Lets say we call this non-translatable and non-comparable (these are, ahem, comparative terms of course) sort of thing "strong incommensurability" and ask why it would be a useful term to have around.
Well okay -- the moment you ask "why would we want to launch a cannonball with etc." the answer comes from another field of discourse: politics, religion, military strategy, etc.
But ask why we might want to explain the theory/practice divide and things get dicier. Not coz there aren't reasons but coz "we" don't talk about them, and there's no sustained and continuous discourse to do so in even.
So meltzer, like adorno, & probably like reynolds and smith for that matter well I think they'd all like to explain that divide & probably bridge/eliminate it too. But they don't even have a way to talk to one another convincingly about it.
So okay suppose we tend to listen to things that enrich who we are (what we do, even) and we each make our own ethos out of it. How do we communicate except in more things which we seek or avoid depending on how they enrich who we are? Which is to say, how do we share enough common facets of an ethos so that our words and concepts line up at least roughly? Well see even if I like lotsa stuff Meltzer hates, Meltzer himself (or his writing at least) enriches my experience.
So what you have is this mutating field of exchanged missives of ways of experiencing the world shufflepucked around through, from, about, etc. those who are experiencing the world, of which the field is a part. All of which is actually by way of answer to oops who posed the puzzler "what good is criticism if all it produces is more criticism?"
Well, criticism produces people too, and the music they produce, and the way they feel about it, and etc. And the trick then is that to judge if Koganism is better than Adornism is better than Meltzerism is better than SFJonesism is better than oopsism you havta pass judgement on the whole friggin shebang. (For "better" in the last sentence, read "more useful" and insert "and what you wanna do with it" after "shebang").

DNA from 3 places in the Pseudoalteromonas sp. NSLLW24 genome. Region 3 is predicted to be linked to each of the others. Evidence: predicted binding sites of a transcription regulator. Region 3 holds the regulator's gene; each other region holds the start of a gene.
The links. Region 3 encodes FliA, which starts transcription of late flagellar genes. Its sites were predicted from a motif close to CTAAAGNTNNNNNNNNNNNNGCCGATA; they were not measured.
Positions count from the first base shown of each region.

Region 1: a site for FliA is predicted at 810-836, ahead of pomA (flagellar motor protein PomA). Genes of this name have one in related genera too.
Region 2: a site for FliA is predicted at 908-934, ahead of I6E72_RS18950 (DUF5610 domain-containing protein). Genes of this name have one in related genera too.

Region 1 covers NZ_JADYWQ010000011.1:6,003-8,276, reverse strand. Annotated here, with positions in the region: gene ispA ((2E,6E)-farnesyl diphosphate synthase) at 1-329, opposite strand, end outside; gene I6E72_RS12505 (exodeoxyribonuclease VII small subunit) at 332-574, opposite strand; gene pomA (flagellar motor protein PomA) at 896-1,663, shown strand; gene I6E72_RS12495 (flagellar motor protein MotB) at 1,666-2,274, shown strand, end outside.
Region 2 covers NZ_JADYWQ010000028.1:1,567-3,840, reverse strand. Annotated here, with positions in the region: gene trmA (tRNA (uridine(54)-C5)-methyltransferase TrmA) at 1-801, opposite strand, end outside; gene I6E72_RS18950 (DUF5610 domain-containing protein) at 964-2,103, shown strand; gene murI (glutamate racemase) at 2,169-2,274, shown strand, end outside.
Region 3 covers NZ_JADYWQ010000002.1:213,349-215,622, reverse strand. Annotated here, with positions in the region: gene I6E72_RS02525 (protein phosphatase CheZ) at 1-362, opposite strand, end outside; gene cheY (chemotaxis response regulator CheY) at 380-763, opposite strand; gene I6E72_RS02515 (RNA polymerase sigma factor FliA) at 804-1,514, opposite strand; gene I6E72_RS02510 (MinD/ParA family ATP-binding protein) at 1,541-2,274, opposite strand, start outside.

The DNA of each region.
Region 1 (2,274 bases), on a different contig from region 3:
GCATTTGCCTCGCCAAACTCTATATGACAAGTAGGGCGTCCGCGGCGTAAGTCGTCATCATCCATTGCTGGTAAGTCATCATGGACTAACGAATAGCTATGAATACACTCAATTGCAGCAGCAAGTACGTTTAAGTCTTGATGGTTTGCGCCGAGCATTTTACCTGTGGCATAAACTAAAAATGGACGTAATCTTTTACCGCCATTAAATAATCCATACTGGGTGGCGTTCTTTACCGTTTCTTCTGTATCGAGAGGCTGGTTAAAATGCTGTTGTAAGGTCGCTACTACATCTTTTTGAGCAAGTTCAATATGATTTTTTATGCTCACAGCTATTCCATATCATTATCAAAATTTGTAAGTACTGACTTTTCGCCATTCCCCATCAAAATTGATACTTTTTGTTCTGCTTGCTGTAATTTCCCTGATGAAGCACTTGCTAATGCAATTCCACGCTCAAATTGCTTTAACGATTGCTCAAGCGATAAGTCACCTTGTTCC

Which is maybe why more people don't talk about this stuff.
― Sterling Clover (s_clover), Thursday, 29 May 2003 04:40 (9 years ago) Permalink
Mark, I don't want to say that this can't happen (more good ideas generated from an originally unclear, badly worded expression than would have been generated if the expression had been better worded and clearer), but it's rare, in my experience. We remember the good mishearings, but most of the mishearings aren't worth remembering, and we don't remember them. Mishearings tend to lead to convention and cliché, the same pseudoconceptions rendered endlessly. In any event, if I mishear an idea, it may improve the idea, but it won't improve my ideas, because I'd just have heard what was already in my head, rather than learning something new.
Putting aside the question of whether I state my ideas well or poorly, I can only think of one time in the past 18 years - since I started publishing criticism - when someone improved an idea of mine by misreading it.
I think that you arbitrarily and incorrectly believe that clarity entails closure, and you follow a stream of consciousness that goes "well-worded = clear = nothing more to say = boring" and "poorly worded = unclear = more to say = interesting." So you only see two possibilities, where I see 16. You see a poorly worded conception as leading to a multiplicity of misconceptions, but for some reason you can't see a well-worded conception as leading to a multiplicity of other conceptions; it's as if ideas could only lead to other ideas by being misunderstood.